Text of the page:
Stop Discrediting Bernie Sanders’ Minority Supporters

Naja Crockett, Managing Features Editor

Ever since the 2016 Democratic primary election cycle that mainly involved Hillary Clinton and Bernie Sanders, there has been an unsettling narrative perpetrated by Sanders’ political adversaries within the Democratic Party. This narrative generalized Sanders’ supporters and characterized many of them as overly demanding and unapologetically aggressive. This led to the emergence of the pejorative term “Bernie Bro”, which described a group of upper middle-class, young, white progressive men, who aggressively campaign online for their candidate while harboring sexist and racist sentiments.

Clinton campaign officials adopted the portrayal of Sanders supporters as a monolithic group consisting of angry bigoted Internet dwellers, describing Bernie Bros as “nasty and vitriolic”. This became the prevailing narrative among many Clinton voters who disregarded Sanders supporters as hateful trolls. Sanders immediately denounced any of his supposed sexist supporters, but he was accused of cultivating these behaviors to his supporters because of his unwillingness to compromise at all on many issues like healthcare. Ostensibly, this encouraged his base to become belligerent, aggressive, and unwilling to engage with moderates due to Sanders supporters being unable to reconcile any of their differences.

The Bernie Bro stereotype quickly became a tactic to delegitimize all Clinton detractors by associating them with being sexist. This was an attempt to distract away from Clinton’s political record, corruption allegations, and her campaign’s funding. Much of the media also questioned the diversity of Bernie’s base. The Washington Post infamously attacked him in 2016 for his “problem with black voters”, claiming that many Sanders supporters downplayed the role that racism had in social and economic injustices.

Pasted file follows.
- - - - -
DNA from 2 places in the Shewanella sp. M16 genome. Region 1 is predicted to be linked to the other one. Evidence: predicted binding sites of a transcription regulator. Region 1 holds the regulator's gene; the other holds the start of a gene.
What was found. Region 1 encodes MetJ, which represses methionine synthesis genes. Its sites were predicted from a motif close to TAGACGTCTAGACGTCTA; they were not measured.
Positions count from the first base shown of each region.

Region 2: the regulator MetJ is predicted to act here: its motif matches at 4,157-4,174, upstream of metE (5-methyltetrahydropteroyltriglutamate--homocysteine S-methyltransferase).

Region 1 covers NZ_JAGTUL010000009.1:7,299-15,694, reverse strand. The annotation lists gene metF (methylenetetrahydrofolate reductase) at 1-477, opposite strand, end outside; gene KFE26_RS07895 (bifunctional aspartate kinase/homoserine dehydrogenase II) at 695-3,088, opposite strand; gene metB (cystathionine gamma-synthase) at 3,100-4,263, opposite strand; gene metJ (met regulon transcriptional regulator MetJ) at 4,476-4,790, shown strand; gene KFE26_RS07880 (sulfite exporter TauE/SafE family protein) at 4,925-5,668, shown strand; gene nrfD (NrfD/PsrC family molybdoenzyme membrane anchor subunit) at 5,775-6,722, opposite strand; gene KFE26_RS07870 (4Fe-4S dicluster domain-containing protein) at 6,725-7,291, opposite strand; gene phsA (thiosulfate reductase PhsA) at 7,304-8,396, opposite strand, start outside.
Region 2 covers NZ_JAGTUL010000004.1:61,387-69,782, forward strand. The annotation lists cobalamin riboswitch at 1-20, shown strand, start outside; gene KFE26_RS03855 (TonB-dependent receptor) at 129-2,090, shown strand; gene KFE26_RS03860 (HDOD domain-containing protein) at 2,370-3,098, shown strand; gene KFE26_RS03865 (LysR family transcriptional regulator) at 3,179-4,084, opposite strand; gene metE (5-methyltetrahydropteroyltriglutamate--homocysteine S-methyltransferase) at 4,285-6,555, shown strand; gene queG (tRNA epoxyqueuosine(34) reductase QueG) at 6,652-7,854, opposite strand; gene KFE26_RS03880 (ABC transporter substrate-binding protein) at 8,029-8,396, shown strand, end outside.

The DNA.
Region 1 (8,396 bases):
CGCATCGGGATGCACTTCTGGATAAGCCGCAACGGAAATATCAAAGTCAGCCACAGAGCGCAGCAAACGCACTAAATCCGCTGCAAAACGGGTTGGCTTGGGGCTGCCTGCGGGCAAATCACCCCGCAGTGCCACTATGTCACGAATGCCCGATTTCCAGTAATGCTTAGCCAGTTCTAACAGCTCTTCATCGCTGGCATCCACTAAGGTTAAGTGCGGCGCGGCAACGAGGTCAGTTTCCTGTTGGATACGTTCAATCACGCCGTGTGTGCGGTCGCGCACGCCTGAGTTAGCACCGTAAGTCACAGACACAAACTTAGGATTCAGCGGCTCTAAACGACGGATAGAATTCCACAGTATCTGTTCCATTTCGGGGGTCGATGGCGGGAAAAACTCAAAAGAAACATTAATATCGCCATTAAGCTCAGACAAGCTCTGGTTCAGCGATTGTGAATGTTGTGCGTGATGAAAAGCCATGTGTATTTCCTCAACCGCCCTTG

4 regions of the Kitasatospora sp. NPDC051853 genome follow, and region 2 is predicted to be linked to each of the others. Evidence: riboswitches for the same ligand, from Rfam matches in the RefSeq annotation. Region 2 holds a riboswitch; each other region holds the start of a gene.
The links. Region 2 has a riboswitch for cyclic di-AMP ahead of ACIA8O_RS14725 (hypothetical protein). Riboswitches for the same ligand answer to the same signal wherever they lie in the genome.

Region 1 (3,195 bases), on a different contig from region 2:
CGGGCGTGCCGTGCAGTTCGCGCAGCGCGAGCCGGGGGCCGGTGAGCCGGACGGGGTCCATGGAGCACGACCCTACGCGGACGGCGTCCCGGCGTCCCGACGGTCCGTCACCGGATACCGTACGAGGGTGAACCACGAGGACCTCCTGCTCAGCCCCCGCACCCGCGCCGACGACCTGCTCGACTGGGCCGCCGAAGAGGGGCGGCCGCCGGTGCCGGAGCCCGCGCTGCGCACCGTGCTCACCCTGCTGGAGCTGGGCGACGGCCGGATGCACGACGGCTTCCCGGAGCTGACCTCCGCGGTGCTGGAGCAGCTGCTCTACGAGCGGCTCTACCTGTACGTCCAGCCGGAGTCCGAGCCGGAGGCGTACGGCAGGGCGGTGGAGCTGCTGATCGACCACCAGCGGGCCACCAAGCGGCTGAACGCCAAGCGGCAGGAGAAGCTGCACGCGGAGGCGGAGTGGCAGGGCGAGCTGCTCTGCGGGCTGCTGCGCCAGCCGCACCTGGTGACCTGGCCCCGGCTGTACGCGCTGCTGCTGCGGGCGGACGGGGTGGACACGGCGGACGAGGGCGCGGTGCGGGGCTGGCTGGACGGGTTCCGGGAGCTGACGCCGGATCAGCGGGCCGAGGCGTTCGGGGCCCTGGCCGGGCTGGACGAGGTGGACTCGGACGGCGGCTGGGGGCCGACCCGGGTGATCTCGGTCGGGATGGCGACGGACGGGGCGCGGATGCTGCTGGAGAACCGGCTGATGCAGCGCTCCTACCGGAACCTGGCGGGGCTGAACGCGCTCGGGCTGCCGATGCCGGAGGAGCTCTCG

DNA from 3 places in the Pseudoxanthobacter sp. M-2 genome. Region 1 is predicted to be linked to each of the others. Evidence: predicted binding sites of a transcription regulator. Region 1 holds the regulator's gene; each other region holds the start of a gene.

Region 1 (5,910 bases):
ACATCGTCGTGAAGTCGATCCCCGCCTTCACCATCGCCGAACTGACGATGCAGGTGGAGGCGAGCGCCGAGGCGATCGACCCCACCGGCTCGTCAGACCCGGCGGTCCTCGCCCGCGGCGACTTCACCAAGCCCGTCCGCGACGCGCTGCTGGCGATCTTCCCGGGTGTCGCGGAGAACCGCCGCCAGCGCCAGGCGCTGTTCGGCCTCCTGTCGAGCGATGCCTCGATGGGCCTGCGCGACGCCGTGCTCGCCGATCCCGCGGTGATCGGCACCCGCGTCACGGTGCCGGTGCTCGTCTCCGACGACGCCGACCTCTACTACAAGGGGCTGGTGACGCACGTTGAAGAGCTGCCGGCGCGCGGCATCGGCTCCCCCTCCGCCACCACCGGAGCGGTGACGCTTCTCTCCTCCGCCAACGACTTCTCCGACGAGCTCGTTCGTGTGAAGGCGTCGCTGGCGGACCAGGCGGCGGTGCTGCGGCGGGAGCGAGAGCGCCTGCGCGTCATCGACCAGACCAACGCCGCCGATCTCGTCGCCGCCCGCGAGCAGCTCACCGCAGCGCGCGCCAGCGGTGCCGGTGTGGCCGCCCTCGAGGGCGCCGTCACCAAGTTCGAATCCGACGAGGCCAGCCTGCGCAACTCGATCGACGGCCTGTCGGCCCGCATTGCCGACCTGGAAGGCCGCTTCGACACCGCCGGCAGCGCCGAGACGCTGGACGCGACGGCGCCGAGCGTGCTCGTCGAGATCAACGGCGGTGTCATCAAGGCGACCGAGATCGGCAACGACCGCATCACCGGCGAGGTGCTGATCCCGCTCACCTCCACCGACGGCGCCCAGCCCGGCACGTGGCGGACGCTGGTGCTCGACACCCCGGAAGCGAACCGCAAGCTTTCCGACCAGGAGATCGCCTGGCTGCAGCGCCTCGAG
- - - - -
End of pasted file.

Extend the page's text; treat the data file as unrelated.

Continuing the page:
They went on to run stories with headlines like, “Bernie Sanders doesn’t know how to talk about black people”, despite the fact that he participated in the civil rights movement, has been a longtime proponent for the advocacy of marginalized individuals, and has nearly flawless ratings based on voting records from the NAACP and the ACLU.

Recent polls have shown that Sanders has the most diverse group of supporters, as he has the least amount of white supporters in the democratic primary race, at only 49 percent.

 But, the smear tactics employed by the media and Bernie’s adversaries in 2016 persist today as he runs his 2020 campaign. The Washington Post has continued to vehemently attack Bernie, the candidate that criticized Jeff Bezos for not having to pay anything in Federal taxes and his failure to properly compensate his employees.

Just like in 2016, Bernie is the only candidate committed to having a grassroots campaign and stand against corporate greed. It is the current political, corporate, and media establishment that has the greatest incentive to make the public believe that Bernie Sanders is racist and/or sexist. Not only has this narrative been a concerted effort to fight against socialist policies, but it has also diminished Bernie’s minority voters. It seems that many Bates students-and people in general- have fallen for the Bernie Bro narrative, discrediting the multitude of marginalized people that have embraced his policies.